Developing Consolation in Swift 3: mostly a breeze

Yesterday I released the first beta of my log browser app, Consolation. I promised there that I would explain how it works, in other words walk you through the code.

Xcode bug

First, though, I have another warning about a bug in Xcode 8.2.1: its Interface Builder throws horizontal lines around. If you look at Consolation’s window, you’ll notice that there are three horizontal lines, used to divide its controls into sections. Every time that I open my Consolation project, those lines appear in different locations.


It’s not a major issue, but it means that every time I go back to work on Consolation, I have to replace those three horizontal lines. Hopefully the next version of Xcode might fix that.

Code walkthrough

Consolation is a good example of what we used to accomplish in AppleScript, which is to wrap a Terminal command in an accessible user interface so that ordinary users can use the command to do what Apple’s apps fail to provide us with. The command at the heart, log, is particularly complex even for those happy to hack in Terminal.

The interface therefore provides a suite of controls, which are then converted into the various options passed with the basic command. Its standard output then contains the required log extracts, which are displayed in a scrolling panel on the same window. Apart from one function in my scripting library (to display an error alert), the entire code is in the View Controller source file. I have not yet factored it into function calls, so it reads linearly, which should make it easier to follow here.


Initially I set up the variables and constants to be used. Most of these are fairly trivial, and their use will become apparent in the code, but it’s worth drawing attention to the string lists which provide entries in the popup menus. These make it very easy to use quite extensive menus where needed, particularly as the strings are those which are used to build the command options and arguments.


The next section contains the Outlets for all the interface items which need to be accessed, and are grouped here by the type of control. The filled circles in the left margin indicate that each has been connected to the control in the Interface Builder. A bit fiddly to learn to use, this is a good system which makes interface design a breeze.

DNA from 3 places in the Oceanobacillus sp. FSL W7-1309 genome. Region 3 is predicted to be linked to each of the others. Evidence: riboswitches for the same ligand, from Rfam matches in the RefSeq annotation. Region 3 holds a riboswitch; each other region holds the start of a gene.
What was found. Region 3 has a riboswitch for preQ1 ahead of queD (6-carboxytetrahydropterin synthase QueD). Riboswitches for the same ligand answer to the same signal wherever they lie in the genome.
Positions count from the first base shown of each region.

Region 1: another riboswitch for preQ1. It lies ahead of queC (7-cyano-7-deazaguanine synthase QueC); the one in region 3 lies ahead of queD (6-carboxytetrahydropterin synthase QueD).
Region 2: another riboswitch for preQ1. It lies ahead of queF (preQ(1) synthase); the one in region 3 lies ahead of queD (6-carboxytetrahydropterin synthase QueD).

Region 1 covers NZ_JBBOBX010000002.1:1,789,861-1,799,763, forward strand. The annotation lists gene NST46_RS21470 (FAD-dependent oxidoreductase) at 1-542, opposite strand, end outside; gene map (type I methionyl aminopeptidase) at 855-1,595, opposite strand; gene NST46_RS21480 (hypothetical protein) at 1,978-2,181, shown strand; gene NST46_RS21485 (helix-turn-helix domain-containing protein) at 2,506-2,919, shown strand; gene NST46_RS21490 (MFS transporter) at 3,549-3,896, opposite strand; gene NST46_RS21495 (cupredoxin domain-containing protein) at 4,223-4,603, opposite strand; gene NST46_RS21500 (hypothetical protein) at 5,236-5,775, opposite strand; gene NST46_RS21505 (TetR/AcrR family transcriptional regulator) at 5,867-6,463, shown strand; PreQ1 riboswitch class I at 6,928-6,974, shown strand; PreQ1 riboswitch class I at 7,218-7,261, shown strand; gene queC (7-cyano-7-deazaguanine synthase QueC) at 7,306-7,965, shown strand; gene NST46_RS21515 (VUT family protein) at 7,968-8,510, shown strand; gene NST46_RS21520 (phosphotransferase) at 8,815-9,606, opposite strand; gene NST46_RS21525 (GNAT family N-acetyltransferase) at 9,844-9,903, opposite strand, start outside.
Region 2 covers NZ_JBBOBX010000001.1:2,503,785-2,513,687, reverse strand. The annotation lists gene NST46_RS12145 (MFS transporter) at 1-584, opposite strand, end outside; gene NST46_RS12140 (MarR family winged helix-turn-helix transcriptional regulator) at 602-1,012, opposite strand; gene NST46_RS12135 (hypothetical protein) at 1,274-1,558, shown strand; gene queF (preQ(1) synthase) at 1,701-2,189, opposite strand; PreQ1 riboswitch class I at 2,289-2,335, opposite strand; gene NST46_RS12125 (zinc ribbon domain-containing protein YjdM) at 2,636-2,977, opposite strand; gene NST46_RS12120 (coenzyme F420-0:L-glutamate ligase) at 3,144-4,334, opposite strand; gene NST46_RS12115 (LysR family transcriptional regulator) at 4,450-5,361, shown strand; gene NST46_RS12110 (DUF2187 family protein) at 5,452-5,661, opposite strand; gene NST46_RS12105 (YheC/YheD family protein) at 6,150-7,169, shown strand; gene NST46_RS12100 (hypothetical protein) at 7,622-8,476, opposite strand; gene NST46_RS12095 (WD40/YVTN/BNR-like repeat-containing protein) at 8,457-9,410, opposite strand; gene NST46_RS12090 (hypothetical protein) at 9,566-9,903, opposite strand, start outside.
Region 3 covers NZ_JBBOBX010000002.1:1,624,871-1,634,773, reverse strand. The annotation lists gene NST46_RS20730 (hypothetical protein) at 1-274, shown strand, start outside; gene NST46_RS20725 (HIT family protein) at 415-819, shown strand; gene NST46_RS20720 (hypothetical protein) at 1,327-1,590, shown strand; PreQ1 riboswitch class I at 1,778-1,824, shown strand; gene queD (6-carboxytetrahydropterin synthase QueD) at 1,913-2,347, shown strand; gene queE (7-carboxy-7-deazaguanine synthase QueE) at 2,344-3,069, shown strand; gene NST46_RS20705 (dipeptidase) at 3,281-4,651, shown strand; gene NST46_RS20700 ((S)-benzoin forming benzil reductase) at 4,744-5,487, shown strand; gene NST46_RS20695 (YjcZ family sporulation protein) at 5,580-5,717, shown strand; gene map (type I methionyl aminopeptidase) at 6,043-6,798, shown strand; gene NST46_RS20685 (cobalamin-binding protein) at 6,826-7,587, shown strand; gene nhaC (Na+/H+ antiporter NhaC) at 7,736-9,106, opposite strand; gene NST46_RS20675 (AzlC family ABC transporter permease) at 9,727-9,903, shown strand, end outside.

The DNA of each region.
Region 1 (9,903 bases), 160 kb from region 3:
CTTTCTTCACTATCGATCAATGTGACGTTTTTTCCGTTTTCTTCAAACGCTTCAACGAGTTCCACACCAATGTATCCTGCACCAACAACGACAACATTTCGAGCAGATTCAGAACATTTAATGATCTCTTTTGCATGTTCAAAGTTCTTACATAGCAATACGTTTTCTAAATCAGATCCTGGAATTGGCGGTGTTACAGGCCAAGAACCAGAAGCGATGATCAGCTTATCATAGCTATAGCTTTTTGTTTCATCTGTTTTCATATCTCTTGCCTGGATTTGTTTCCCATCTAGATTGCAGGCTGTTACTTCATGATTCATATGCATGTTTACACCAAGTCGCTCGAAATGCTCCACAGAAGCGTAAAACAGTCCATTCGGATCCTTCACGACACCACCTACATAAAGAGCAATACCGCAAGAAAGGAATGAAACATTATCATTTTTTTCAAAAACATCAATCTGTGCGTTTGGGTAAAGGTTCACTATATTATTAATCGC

Next in the code comes the additional setup required once the view has loaded. The first block sets up the popup menus, first by removing all existing items, then adding those we need using the lists of strings defined above, and setting a variable with the title of the currently-selected item. Then we set the state of the two radio buttons to the default selections.

Setting the date and time text boxes is a bit more intricate. I want those to hold the current date and time, with the start time one minute ago. So I first get the system date and time, which is readily obtained as a string of the form
YYYY-MM-DD HH:MM:SS [optional]
where some systems seem to provide a third block of location-dependent information.

The code then separates this string into a string array by splitting it at the spaces. This provides the date component in the first item in the array, the time in the second, and anything else is ignored in the third.

The final code there is left in its default form.


We move on now to the simpler Actions, which make the radio buttons work as a group, and the third extracts the integer value of the numeric text box. This is a really useful feature which not only saves us having to perform an explicit string to integer conversion, but handles many entry errors too.


The heavy lifting is left to the Action function for the button which runs the command. This works through each of the controls in the interface, converting their current settings into the options and arguments which have to be passed when calling the command. The array of strings which is passed as the arguments starts off with just the basic verb show, and it’s steadily added to through the series of conditionals.

Once that is complete, it is just a matter of creating the process which will run the command, setting it up with its arguments and output pipe to collect the log excerpt requested, and running it. Error handling here is quite basic and needs improvement to pass on error codes to the user.

Once the command completes, the standard output is converted to a string, then inserted into the scrolling text panel as an attributed string, although it has no attributes, of course.


The other button, which saves the text currently in the scrolling text panel, is thankfully much simpler. It first obtains the string representation of that text, then calls the File Save dialog. If that is OKed, writing the string out to the file is very simple.


The third button, Show command, is there primarily for debugging, but I am inclined to tidy it up and retain it for users. It uses exactly the same code to construct the command arguments as the heavy lifting code above, but does not set a process up at the end, or run it: it just displays the arguments as an array of strings.

I will shortly be updating my Swift code snippets and help pages with additional material I have learned here. I hope that you find this interesting, and that it perhaps even inspires existing scripters to have a go with Swift 3. I think that I am starting to get the hang of it now, and to enjoy it.